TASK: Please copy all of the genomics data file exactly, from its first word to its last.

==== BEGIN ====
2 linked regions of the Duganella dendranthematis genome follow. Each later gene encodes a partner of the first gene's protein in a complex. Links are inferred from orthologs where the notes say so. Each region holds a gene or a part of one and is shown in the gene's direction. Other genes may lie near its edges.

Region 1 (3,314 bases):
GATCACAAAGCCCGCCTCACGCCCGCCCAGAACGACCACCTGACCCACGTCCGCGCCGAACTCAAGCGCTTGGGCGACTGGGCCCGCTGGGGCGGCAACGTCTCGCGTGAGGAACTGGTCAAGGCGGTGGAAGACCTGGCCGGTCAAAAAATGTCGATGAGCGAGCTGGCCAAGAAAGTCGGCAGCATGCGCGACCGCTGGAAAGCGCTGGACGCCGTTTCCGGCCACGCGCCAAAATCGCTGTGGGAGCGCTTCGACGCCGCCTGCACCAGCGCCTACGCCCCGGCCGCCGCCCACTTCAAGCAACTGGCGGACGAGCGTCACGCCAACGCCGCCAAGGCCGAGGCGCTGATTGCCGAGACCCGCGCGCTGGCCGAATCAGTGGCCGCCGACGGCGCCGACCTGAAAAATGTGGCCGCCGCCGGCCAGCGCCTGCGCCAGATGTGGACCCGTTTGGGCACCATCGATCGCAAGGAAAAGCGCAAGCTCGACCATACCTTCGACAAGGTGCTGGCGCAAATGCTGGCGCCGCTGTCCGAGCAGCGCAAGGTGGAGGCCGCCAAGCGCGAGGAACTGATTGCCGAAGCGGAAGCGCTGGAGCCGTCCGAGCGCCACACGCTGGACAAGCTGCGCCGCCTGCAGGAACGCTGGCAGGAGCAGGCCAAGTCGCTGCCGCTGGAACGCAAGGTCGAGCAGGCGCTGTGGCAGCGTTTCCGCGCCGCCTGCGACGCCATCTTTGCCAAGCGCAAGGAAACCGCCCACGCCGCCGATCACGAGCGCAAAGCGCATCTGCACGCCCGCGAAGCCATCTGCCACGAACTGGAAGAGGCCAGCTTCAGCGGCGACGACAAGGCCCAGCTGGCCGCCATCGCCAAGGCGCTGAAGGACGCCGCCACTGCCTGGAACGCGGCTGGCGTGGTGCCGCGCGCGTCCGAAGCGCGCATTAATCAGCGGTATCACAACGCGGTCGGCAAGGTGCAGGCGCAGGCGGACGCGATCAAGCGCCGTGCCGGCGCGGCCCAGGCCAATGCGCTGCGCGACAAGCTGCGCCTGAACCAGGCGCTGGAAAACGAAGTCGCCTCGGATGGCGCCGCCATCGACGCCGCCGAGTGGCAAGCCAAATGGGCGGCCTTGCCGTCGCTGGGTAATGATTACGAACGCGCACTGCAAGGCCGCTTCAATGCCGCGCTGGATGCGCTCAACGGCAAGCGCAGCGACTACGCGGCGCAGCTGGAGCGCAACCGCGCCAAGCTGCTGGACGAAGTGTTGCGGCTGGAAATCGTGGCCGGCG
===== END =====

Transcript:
2 linked regions of the Duganella dendranthematis genome follow. Each later gene encodes a partner of the first gene's protein in a complex. Links are inferred from orthologs where the notes say so. Each region holds a gene or a part of one and is shown in the gene's direction. Other genes may lie near its edges.

Region 1 (3,314 bases):
GATCACAAAGCCCGCCTCACGCCCGCCCAGAACGACCACCTGACCCACGTCCGCGCCGAACTCAAGCGCTTGGGCGACTGGGCCCGCTGGGGCGGCAACGTCTCGCGTGAGGAACTGGTCAAGGCGGTGGAAGACCTGGCCGGTCAAAAAATGTCGATGAGCGAGCTGGCCAAGAAAGTCGGCAGCATGCGCGACCGCTGGAAAGCGCTGGACGCCGTTTCCGGCCACGCGCCAAAATCGCTGTGGGAGCGCTTCGACGCCGCCTGCACCAGCGCCTACGCCCCGGCCGCCGCCCACTTCAAGCAACTGGCGGACGAGCGTCACGCCAACGCCGCCAAGGCCGAGGCGCTGATTGCCGAGACCCGCGCGCTGGCCGAATCAGTGGCCGCCGACGGCGCCGACCTGAAAAATGTGGCCGCCGCCGGCCAGCGCCTGCGCCAGATGTGGACCCGTTTGGGCACCATCGATCGCAAGGAAAAGCGCAAGCTCGACCATACCTTCGACAAGGTGCTGGCGCAAATGCTGGCGCCGCTGTCCGAGCAGCGCAAGGTGGAGGCCGCCAAGCGCGAGGAACTGATTGCCGAAGCGGAAGCGCTGGAGCCGTCCGAGCGCCACACGCTGGACAAGCTGCGCCGCCTGCAGGAACGCTGGCAGGAGCAGGCCAAGTCGCTGCCGCTGGAACGCAAGGTCGAGCAGGCGCTGTGGCAGCGTTTCCGCGCCGCCTGCGACGCCATCTTTGCCAAGCGCAAGGAAACCGCCCACGCCGCCGATCACGAGCGCAAAGCGCATCTGCACGCCCGCGAAGCCATCTGCCACGAACTGGAAGAGGCCAGCTTCAGCGGCGACGACAAGGCCCAGCTGGCCGCCATCGCCAAGGCGCTGAAGGACGCCGCCACTGCCTGGAACGCGGCTGGCGTGGTGCCGCGCGCGTCCGAAGCGCGCATTAATCAGCGGTATCACAACGCGGTCGGCAAGGTGCAGGCGCAGGCGGACGCGATCAAGCGCCGTGCCGGCGCGGCCCAGGCCAATGCGCTGCGCGACAAGCTGCGCCTGAACCAGGCGCTGGAAAACGAAGTCGCCTCGGATGGCGCCGCCATCGACGCCGCCGAGTGGCAAGCCAAATGGGCGGCCTTGCCGTCGCTGGGTAATGATTACGAACGCGCACTGCAAGGCCGCTTCAATGCCGCGCTGGATGCGCTCAACGGCAAGCGCAGCGACTACGCGGCGCAGCTGGAGCGCAACCGCGCCAAGCTGCTGGACGAAGTGTTGCGGCTGGAAATCGTGGCCGGCG